Recent research has shown that 61% of all sports organisations do not use data for their overall strategy. Yet company performance is highly correlated to data maturity and time and time again, data has proven to be crucial to competitive advantage.
The benefits of being a data-driven sports business
According to Mckinsey Global Institute, data-driven organisations are not only 23 times more likely to acquire customers, but they’re also six times more likely to retain customers and 19 times more likely to be profitable.
In addition, BARC research surveyed a range of businesses and found that those using big data saw an 8% increase in profit and a 10% reduction in cost. The companies also listed other benefits that had emerged from the transition to monitoring data:
- 69% Improved strategic decision making
- 54% Better control of operational processes
- 52% Improved understanding of their customers
Data mature organisations have the advantage of being able to spot opportunities way in advance, whilst they’re still invisible to the human eye. Through leveraging the power of predictive analytics, organisations are able to use their existing data to anticipate what will happen in the future.
Despite the proven link between data maturity and success, there are significant opportunities for sports organisations to leverage their data and leave their competitors behind.
Data maturity modelling
There are many infographics out there to illustrate the different stages that organisations go through before reaching data maturity. Here’s a simplified version of an illustration produced by Silicon Valley Data Science.
There are four stages for organisations to reach the optimal level of data maturity. At level 4, when an organisation is data driven, all people, systems and processes are aligned to use the data both efficiently and effectively. Business decision making is led by data and insights rather than ‘gut feel’ and everyone in the organisation is on board from the ground up.
Data maturity in sports organisations
Whilst many organisations have realised they need to collect data and use it effectively in order to succeed, the level of data maturity in the sports world is surprising.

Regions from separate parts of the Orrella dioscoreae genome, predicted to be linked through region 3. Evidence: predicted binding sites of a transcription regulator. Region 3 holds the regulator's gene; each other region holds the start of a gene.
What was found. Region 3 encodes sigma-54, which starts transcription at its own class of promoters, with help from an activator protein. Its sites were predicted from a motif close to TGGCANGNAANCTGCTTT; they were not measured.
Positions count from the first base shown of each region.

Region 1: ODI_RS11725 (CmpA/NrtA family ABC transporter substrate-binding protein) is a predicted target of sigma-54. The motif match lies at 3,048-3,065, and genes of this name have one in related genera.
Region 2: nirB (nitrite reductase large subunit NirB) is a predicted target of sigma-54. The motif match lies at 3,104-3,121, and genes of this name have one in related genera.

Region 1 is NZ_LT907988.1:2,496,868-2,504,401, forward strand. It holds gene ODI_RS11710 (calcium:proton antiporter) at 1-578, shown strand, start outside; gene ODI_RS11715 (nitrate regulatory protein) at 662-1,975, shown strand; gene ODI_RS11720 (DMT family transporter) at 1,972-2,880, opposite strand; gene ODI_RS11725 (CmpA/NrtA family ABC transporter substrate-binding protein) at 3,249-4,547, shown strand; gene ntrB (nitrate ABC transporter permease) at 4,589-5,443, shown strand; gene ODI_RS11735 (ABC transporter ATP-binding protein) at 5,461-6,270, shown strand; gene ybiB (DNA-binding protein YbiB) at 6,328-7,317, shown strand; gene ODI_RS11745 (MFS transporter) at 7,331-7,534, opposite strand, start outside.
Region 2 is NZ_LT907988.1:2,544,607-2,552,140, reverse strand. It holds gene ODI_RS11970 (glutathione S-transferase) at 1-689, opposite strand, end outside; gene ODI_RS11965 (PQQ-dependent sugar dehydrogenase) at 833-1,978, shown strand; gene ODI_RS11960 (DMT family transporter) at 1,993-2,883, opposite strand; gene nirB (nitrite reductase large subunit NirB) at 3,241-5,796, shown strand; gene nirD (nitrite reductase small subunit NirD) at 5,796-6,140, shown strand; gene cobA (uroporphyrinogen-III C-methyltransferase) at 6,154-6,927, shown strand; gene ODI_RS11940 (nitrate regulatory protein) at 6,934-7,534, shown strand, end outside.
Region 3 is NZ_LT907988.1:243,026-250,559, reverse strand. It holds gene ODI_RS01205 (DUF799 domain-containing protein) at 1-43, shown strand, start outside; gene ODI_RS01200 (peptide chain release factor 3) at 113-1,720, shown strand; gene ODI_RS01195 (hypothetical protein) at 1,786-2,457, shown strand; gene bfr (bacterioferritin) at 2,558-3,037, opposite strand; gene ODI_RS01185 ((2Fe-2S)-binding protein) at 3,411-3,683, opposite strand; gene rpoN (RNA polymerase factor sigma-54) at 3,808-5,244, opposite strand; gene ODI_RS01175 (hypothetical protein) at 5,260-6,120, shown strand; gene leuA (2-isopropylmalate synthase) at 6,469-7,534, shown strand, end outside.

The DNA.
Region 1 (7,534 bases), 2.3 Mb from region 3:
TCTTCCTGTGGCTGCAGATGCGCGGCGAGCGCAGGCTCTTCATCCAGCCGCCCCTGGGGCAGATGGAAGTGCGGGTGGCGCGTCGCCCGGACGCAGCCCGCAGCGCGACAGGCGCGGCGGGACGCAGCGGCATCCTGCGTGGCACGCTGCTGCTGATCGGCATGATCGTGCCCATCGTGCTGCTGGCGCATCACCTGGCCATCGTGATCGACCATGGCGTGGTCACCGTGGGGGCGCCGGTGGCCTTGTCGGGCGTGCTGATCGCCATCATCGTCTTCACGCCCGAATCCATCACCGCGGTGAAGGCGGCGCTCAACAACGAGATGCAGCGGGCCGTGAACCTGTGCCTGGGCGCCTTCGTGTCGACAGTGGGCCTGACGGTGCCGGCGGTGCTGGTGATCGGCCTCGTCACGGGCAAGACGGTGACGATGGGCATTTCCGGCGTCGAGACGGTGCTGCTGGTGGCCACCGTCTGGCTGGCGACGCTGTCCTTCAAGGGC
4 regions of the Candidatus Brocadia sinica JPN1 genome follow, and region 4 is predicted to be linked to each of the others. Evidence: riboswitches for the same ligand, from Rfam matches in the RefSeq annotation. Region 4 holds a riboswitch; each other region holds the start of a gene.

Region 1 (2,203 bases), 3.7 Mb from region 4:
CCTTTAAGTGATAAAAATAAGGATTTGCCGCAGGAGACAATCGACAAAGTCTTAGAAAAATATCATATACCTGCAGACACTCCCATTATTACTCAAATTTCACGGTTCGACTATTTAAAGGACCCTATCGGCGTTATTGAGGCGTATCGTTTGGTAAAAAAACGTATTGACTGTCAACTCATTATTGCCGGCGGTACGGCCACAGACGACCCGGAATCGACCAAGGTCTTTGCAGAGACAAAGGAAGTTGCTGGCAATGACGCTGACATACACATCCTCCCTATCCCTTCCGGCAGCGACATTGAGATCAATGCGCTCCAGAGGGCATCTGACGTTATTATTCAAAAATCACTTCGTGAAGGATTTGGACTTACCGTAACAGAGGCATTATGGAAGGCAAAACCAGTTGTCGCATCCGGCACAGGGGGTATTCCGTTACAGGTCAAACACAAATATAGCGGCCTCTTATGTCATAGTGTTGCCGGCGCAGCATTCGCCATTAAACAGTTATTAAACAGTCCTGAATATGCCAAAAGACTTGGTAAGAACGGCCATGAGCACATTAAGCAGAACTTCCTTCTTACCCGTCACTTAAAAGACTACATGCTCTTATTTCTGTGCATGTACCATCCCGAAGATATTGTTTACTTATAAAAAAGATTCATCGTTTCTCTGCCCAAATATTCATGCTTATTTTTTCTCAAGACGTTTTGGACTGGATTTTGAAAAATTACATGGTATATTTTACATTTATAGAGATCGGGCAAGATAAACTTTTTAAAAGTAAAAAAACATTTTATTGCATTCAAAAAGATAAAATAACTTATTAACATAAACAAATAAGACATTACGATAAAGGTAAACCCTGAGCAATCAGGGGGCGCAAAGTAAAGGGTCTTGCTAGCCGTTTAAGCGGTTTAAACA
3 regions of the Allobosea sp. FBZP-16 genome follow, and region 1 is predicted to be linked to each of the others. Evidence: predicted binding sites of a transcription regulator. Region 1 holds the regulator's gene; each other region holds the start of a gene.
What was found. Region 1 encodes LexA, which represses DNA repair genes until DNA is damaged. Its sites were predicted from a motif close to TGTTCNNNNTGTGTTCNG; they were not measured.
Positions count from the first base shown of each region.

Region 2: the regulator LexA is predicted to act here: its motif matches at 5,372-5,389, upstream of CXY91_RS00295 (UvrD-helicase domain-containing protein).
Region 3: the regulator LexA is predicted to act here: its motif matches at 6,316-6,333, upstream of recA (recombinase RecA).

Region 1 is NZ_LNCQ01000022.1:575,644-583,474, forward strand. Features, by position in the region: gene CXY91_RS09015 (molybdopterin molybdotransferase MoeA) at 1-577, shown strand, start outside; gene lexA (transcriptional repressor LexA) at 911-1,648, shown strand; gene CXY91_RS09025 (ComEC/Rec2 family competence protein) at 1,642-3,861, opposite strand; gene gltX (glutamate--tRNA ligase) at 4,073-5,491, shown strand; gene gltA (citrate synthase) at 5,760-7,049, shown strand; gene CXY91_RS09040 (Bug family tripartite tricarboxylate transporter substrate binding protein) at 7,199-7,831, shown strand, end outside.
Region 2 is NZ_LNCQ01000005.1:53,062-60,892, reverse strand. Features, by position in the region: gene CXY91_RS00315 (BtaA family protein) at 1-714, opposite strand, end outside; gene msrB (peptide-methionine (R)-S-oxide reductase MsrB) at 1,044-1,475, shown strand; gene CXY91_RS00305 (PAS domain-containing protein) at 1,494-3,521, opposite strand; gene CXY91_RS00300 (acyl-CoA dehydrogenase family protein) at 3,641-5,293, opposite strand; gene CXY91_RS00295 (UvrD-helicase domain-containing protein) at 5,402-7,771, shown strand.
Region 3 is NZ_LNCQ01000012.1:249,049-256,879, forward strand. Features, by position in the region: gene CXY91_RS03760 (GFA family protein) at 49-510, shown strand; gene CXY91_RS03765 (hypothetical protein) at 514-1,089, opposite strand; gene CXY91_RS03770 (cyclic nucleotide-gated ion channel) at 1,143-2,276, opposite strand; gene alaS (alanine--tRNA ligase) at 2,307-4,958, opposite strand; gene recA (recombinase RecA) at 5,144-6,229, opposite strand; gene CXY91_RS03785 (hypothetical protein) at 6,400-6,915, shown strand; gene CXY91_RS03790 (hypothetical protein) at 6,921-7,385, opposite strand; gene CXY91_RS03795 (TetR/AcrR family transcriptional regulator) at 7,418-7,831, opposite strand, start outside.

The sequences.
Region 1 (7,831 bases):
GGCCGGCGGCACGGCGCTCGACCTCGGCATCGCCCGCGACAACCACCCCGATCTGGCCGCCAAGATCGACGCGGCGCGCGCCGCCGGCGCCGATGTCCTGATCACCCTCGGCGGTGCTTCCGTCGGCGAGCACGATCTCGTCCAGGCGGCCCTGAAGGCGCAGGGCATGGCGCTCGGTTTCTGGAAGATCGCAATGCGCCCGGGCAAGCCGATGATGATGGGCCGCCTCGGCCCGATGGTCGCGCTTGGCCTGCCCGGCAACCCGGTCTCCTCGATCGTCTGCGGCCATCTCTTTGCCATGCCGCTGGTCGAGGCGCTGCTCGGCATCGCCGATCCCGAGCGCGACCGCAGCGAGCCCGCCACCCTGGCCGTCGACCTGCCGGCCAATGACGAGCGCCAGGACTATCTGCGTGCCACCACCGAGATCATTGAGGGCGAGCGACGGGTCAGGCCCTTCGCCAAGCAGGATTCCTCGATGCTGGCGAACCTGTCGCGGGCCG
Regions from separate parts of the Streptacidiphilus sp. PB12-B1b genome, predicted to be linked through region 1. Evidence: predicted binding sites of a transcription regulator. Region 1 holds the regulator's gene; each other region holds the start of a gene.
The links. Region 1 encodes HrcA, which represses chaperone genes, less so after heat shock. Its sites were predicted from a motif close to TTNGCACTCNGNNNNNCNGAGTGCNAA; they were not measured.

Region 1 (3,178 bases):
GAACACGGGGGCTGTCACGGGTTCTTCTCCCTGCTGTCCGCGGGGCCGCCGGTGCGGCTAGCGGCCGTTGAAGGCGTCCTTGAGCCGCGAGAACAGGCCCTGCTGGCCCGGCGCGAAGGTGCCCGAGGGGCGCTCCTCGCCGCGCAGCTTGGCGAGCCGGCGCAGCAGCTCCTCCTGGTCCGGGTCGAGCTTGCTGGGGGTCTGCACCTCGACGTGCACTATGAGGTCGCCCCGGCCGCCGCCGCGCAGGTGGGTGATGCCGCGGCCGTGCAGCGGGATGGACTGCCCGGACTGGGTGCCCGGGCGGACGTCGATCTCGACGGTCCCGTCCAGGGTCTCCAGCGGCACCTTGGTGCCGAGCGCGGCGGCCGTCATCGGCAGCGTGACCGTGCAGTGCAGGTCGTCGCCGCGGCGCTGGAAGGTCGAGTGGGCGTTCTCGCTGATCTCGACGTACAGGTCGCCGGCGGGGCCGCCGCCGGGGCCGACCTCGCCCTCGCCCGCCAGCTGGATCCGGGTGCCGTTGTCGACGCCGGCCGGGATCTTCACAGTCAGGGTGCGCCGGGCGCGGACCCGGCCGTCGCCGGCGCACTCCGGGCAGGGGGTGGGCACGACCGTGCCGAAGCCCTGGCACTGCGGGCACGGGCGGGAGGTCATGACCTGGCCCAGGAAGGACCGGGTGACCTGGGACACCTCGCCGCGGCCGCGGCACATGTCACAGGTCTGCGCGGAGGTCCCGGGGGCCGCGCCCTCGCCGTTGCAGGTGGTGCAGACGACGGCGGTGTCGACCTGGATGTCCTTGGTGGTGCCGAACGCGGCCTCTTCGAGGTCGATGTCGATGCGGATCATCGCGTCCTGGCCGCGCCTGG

The Data Maturity Model, a research conducted by Bas Schnater and Geoff Wilson, has been in the making for more than 18 months and it has been tested by over fifty clubs and federations from the Premier League, La Liga, MLS, and various national football associations.
The aim of the Model is to provide these federations and all clubs with detailed insight into the data maturity of their organisation.
- 37% of sports organisations have a one-year data strategy.
- Only 10% of sports organisations have communicated their data objectives across their entire organisation, with 25% communicating it only to senior staff.
- 32% of organisations never review their data objectives.
- 29% of sports organisations do not use any form of segmentation within email campaigns.
“It is interesting to see that most organisations have invested in using their fan data to personalise fan experiences, but many basic processes are still lacking. Still, 25% of organisations do not proactively capture fan data.”
says Geoff Wilson, Data Maturity Model
Yet even in 2021, there are huge pieces of information missing from the game day experience. Organisations understand who has bought their tickets – but not who actually attends the games. Even more importantly, there are big gaps around what they buy, when they buy, their brand preferences and habits.
With the US sports sponsorship market alone predicted to be worth $20 billion dollars in 2022, it is incredible that organisations do not understand their fans and how to maximise this revenue through data. Yet fan behaviour in-stadium is still a huge data black hole.
Plug the data gap
Fortunately there are now ways to improve this situation. Choosing a closed-loop cashless payment solution – one that enables venues and teams to connect fans to purchases and understand their behaviour in a stadium or at an event – makes that data capture and analysis a reality.
Gaining a complete view of each and every fan gives organisations opportunities to connect with their consumers, increase revenue through receiving actionable insights in real-time and give sponsors genuine connection with their consumers. The opportunity for those who take advantage of this data is significant. The recent work that Tappit has undertaken with the Jacksonville Jaguars has demonstrated an increase in per cap spend of 60%.
Effective data collection isn’t the only issue here for sports organisations though.
Connect all data points
It’s not only crucial to collect fan data, but also to have a single point of truth which means connecting all your data source partners too.
Only 51% of organisations collect it in a centralised place. It means that organisations still work with a lot of separate data sources which limits marketing as well as a general understanding of the fan.” Geoff Wilson, Data Maturity Model
With Tappit, this is much easier than you might think. Our cashless solutions are white label. We work with all the major POS systems, ticketing providers, CRM systems, loyalty schemes and more. We connect all your data points and all the data is pulled into Tappit insights – our analytics suite – to give you that crucial 360 view of every single one of your fans.
Data-driven, and consequently, insight-driven businesses consistently outperform their peers. By tracking consumer interaction and gaining an in-depth understanding of fan behaviours, sporting organisations can improve their customer experience and overall satisfaction with huge benefits for lifetime value and brand loyalty. That’s why data maturity is invaluable.
Technology continues to move at a rapid pace. Delaying adoption of solutions that can enhance data maturity can rapidly change a market leader into a market failure.